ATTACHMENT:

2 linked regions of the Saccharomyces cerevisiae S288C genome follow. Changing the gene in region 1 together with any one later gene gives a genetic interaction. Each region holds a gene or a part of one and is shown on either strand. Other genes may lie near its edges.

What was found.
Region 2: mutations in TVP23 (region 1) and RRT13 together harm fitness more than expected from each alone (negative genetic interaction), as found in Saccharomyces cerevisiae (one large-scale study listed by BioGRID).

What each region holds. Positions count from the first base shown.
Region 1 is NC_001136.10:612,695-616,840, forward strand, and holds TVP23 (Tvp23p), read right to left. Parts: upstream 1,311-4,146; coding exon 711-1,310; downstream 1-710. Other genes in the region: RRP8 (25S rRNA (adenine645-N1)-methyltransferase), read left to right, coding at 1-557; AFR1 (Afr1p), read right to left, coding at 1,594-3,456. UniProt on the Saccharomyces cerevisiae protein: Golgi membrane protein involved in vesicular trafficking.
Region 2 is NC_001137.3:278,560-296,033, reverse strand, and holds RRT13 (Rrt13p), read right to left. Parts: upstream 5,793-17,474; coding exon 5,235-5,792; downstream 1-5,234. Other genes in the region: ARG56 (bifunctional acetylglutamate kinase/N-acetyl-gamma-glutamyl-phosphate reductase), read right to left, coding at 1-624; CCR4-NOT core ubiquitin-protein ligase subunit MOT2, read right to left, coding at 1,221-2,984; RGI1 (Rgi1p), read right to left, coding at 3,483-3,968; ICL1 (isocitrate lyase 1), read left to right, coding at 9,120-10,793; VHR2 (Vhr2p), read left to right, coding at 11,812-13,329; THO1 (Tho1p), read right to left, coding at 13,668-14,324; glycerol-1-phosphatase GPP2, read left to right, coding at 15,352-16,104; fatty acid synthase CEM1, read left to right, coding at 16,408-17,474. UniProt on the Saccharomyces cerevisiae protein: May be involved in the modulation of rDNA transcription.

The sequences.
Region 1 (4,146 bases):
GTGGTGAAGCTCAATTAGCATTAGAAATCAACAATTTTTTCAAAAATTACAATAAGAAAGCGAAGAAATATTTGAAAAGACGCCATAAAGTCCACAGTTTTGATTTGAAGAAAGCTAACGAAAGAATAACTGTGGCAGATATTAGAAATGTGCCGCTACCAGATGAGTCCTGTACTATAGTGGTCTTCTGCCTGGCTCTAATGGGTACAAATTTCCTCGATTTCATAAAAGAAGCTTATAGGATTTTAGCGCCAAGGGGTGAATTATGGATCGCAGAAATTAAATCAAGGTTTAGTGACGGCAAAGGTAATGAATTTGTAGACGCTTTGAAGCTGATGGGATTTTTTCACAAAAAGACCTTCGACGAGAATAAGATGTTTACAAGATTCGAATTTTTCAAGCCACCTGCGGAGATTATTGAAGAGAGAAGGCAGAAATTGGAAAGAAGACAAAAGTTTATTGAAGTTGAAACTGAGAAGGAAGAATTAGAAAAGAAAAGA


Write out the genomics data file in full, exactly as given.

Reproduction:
2 linked regions of the Saccharomyces cerevisiae S288C genome follow. Changing the gene in region 1 together with any one later gene gives a genetic interaction. Each region holds a gene or a part of one and is shown on either strand. Other genes may lie near its edges.

What was found.
Region 2: mutations in TVP23 (region 1) and RRT13 together harm fitness more than expected from each alone (negative genetic interaction), as found in Saccharomyces cerevisiae (one large-scale study listed by BioGRID).

What each region holds. Positions count from the first base shown.
Region 1 is NC_001136.10:612,695-616,840, forward strand, and holds TVP23 (Tvp23p), read right to left. Parts: upstream 1,311-4,146; coding exon 711-1,310; downstream 1-710. Other genes in the region: RRP8 (25S rRNA (adenine645-N1)-methyltransferase), read left to right, coding at 1-557; AFR1 (Afr1p), read right to left, coding at 1,594-3,456. UniProt on the Saccharomyces cerevisiae protein: Golgi membrane protein involved in vesicular trafficking.
Region 2 is NC_001137.3:278,560-296,033, reverse strand, and holds RRT13 (Rrt13p), read right to left. Parts: upstream 5,793-17,474; coding exon 5,235-5,792; downstream 1-5,234. Other genes in the region: ARG56 (bifunctional acetylglutamate kinase/N-acetyl-gamma-glutamyl-phosphate reductase), read right to left, coding at 1-624; CCR4-NOT core ubiquitin-protein ligase subunit MOT2, read right to left, coding at 1,221-2,984; RGI1 (Rgi1p), read right to left, coding at 3,483-3,968; ICL1 (isocitrate lyase 1), read left to right, coding at 9,120-10,793; VHR2 (Vhr2p), read left to right, coding at 11,812-13,329; THO1 (Tho1p), read right to left, coding at 13,668-14,324; glycerol-1-phosphatase GPP2, read left to right, coding at 15,352-16,104; fatty acid synthase CEM1, read left to right, coding at 16,408-17,474. UniProt on the Saccharomyces cerevisiae protein: May be involved in the modulation of rDNA transcription.

The sequences.
Region 1 (4,146 bases):
GTGGTGAAGCTCAATTAGCATTAGAAATCAACAATTTTTTCAAAAATTACAATAAGAAAGCGAAGAAATATTTGAAAAGACGCCATAAAGTCCACAGTTTTGATTTGAAGAAAGCTAACGAAAGAATAACTGTGGCAGATATTAGAAATGTGCCGCTACCAGATGAGTCCTGTACTATAGTGGTCTTCTGCCTGGCTCTAATGGGTACAAATTTCCTCGATTTCATAAAAGAAGCTTATAGGATTTTAGCGCCAAGGGGTGAATTATGGATCGCAGAAATTAAATCAAGGTTTAGTGACGGCAAAGGTAATGAATTTGTAGACGCTTTGAAGCTGATGGGATTTTTTCACAAAAAGACCTTCGACGAGAATAAGATGTTTACAAGATTCGAATTTTTCAAGCCACCTGCGGAGATTATTGAAGAGAGAAGGCAGAAATTGGAAAGAAGACAAAAGTTTATTGAAGTTGAAACTGAGAAGGAAGAATTAGAAAAGAAAAGA